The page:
Expenditures by Age

V. Key Health Policy Issues >> B. Health Spending >> Health Expenditure Patterns >> Expenditures by Age (last updated 12.2.16)


  • Health spending by age. Based on a 2005 study by Laurence Kotlikoff, this chart compares U.S. to UK, Germany, Sweden and Spain in terms of per capita health spending for 8 age categories ranging from 7 to 85. Graph.
  • Berhanu Alemayehu and Kenneth E Warner. The Lifetime Distribution of Health Care Costs (2004). Using private claims data, researchers calculated lifetime spending (year 2000 dollars), showing that per capita lifetime expenditure is $316,600. Nearly one-third of lifetime expenditures is incurred during middle age, and nearly half during the senior years. For survivors to age 85, more than one-third of their lifetime expenditures will accrue in their remaining years.
  • Yamamoto, Dale H. Health Care Costs—From Birth to Death. June 2013. In general, the analysis shows that health care costs increase by age with the exception of the very youngest ages. Costs, on average, are very high in the first year or two of birth and drop significantly by age five. At that point, costs increase modestly through the teen years. Female costs then begin to accelerate more quickly during child-bearing ages and flatten out in the 40s before increasing again.  Male costs are relatively flat in the 20s and begin to accelerate after age 30, but remain lower on a per person basis than females in the same age group. The “cross-over age” occurs in the early 60s, when per capita spending for males exceeds that for females. Medicare costs (excluding private and Medicaid-financed long-term care) for beneficiaries age 65 and older continue to increase with age. Males continue to have higher costs than females for whom per person costs start to decline around age 90). The report includes extensive charts and tables, including a cost curve in 1-year increments from 0-64 for males, females and unisex.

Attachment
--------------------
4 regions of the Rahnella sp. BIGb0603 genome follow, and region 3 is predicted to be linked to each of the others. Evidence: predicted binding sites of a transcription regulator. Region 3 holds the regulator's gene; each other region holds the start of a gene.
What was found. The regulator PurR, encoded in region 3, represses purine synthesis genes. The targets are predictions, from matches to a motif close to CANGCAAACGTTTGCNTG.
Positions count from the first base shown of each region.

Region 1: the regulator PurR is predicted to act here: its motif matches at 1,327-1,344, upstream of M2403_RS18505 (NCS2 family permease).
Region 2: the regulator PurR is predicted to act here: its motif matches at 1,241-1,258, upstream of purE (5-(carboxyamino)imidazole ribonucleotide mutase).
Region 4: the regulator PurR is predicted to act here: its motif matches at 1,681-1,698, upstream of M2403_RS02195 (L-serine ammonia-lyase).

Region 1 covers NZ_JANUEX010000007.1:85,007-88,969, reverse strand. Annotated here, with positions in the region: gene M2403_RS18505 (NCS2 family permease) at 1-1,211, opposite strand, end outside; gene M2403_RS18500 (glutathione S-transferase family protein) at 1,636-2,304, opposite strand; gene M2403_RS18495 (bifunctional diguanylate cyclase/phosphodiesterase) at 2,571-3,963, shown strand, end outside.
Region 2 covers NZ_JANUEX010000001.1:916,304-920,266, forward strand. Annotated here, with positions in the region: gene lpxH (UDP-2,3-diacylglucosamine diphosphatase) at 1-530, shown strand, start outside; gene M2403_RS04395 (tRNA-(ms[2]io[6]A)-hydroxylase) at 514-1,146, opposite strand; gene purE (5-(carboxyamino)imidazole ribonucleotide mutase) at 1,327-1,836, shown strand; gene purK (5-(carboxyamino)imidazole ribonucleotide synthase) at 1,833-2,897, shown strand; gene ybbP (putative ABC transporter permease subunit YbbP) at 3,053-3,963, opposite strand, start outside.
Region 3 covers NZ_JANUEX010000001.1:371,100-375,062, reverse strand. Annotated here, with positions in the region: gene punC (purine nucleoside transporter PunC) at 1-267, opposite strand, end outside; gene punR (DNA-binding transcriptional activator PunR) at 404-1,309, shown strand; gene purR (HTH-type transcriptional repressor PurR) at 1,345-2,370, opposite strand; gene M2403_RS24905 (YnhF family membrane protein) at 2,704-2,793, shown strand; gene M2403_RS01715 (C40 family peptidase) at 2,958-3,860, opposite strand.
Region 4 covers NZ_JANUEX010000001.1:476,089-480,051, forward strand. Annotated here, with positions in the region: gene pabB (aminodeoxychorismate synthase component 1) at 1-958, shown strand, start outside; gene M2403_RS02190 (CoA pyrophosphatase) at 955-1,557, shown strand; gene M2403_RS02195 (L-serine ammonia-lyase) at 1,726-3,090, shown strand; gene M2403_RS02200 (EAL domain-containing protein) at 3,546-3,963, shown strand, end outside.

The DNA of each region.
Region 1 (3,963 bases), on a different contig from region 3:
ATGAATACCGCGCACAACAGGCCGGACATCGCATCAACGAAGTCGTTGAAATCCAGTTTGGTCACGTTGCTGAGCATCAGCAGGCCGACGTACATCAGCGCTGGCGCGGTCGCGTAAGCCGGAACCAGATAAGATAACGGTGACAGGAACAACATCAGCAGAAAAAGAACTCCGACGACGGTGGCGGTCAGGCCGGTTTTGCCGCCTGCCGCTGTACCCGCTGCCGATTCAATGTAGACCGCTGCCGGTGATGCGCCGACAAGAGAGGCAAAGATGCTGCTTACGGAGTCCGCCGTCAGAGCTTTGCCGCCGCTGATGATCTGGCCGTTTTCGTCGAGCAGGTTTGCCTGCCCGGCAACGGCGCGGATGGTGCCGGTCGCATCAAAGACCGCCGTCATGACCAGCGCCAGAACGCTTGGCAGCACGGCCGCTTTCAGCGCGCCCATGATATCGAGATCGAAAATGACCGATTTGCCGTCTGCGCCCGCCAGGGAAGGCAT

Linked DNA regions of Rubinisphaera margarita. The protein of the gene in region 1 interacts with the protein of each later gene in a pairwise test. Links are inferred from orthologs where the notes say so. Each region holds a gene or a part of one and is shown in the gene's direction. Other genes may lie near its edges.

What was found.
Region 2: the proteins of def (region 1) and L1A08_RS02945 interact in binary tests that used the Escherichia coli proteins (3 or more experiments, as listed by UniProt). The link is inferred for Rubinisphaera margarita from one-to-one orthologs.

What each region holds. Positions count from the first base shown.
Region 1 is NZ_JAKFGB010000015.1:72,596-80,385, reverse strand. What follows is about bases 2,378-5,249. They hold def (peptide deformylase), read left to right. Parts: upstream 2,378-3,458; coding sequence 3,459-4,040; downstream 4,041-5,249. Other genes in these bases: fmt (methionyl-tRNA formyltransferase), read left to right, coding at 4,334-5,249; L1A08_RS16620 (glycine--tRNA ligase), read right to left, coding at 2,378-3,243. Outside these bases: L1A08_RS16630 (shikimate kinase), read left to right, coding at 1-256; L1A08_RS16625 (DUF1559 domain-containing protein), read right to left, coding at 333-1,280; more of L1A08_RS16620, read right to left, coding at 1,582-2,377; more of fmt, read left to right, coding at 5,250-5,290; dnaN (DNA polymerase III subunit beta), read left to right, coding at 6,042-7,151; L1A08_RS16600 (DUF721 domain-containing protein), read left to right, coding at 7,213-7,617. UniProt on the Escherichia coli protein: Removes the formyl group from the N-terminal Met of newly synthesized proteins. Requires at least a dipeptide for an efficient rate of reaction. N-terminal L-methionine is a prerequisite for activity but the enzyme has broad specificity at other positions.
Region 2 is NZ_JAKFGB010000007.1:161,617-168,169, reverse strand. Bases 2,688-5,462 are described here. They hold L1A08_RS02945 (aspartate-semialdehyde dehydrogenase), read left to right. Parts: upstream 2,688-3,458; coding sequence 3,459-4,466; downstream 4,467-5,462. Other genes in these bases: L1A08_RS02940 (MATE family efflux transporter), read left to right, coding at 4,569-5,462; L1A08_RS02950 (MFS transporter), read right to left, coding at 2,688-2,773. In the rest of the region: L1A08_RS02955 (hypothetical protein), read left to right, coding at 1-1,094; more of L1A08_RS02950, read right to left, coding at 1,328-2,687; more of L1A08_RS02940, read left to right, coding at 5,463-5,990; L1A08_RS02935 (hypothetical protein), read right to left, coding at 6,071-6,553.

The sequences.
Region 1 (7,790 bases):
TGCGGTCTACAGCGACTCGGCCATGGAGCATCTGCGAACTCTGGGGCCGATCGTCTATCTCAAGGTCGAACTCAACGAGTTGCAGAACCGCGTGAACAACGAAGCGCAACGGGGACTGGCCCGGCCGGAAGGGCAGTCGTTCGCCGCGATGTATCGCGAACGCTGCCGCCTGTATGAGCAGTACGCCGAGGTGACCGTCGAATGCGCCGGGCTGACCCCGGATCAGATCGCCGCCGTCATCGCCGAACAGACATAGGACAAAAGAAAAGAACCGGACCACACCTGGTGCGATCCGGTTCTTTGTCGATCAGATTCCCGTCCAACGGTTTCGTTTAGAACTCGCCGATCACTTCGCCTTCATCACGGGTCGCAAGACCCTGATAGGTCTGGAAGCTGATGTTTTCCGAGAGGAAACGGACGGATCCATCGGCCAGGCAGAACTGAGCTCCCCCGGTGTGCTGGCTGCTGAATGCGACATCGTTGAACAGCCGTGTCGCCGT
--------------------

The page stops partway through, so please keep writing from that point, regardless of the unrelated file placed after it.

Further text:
Academic Studies

Other Estimates

General Insights

  • Women Need More Than Men. According to CNNMoney (12.30.15), because women live longer, a 65-year-old woman can expect to spend $22,000 more in total health care costs over the course of her retirement than a man her same age.
  • Genworth Financial (2016). 2016 “Cost of Care Survey.” Details long-term care costs for homemaker services (hourly rate), home health aides (hourly rate), adult day care (daily rate), assisted living facilities (monthly rate), and nursing homes (daily rate). The report does not summarize average utilization/expenses for such services for the elderly.
  • J.P. Morgan (2016). Health Care Costs in Retirement. April 2016. A prudent approach to retirement planning should anticipate increases in U.S. health care costs at the long-term historical average of about 5% per year. Because retirees tend to consume more health care as they get older, it is appropriate to assume 7% annual cost increases during retirement.

Estimates of Lifetime Spending in Retirement

  • Fidelity (2016)According to NYT (3.4,16), Fidelity estimates that couples who retire at 65 in 2015 will spend $245,000 on health care during their retirement (the latest figure for 2016 is $260,000). Estimate based on the following assumptions (note 3):
    • a hypothetical couple retiring in 2015, 65-years-old, with average life expectancies of 85 for a male and 87 for a female [this is equivalent to having a 50% chance of having enough savings for retiree health costs, i.e., a couple expecting to live longer than this would need to bank more than $245,000].
    • Estimates are calculated for “average” retirees, but may be more or less depending on actual health status, area of residence, and longevity.
    • The Fidelity Retiree Health Care Costs Estimate assumes individuals do not have employer-provided retiree health care coverage, but do qualify for the federal government’s insurance program, Original Medicare.
    • The calculation takes into account cost-sharing provisions (such as deductibles and coinsurance) associated with Medicare Part A and Part B (inpatient and outpatient medical insurance). It also considers Medicare Part D (prescription drug coverage) premiums and out-of-pocket costs, as well as certain services excluded by Original Medicare.
    • The estimate does not include other health-related expenses, such as over-the-counter medications, most dental services and long-term care.


  • AARP. AARP’s medical savings calculator can help estimate health care costs in retirement.
  • HealthView. This site provides a one-year estimate of health spending based on age and health conditions. The HealthWealthLink is a flagship healthcare expenses tool for financial advisors. It provides a) healthcare and dental expenses estimated for your state andincome level; b) life expectancy based on your health conditions, gender, and age; and c) lifetime total and year-by-year costs estimates with detailed breakdowns.

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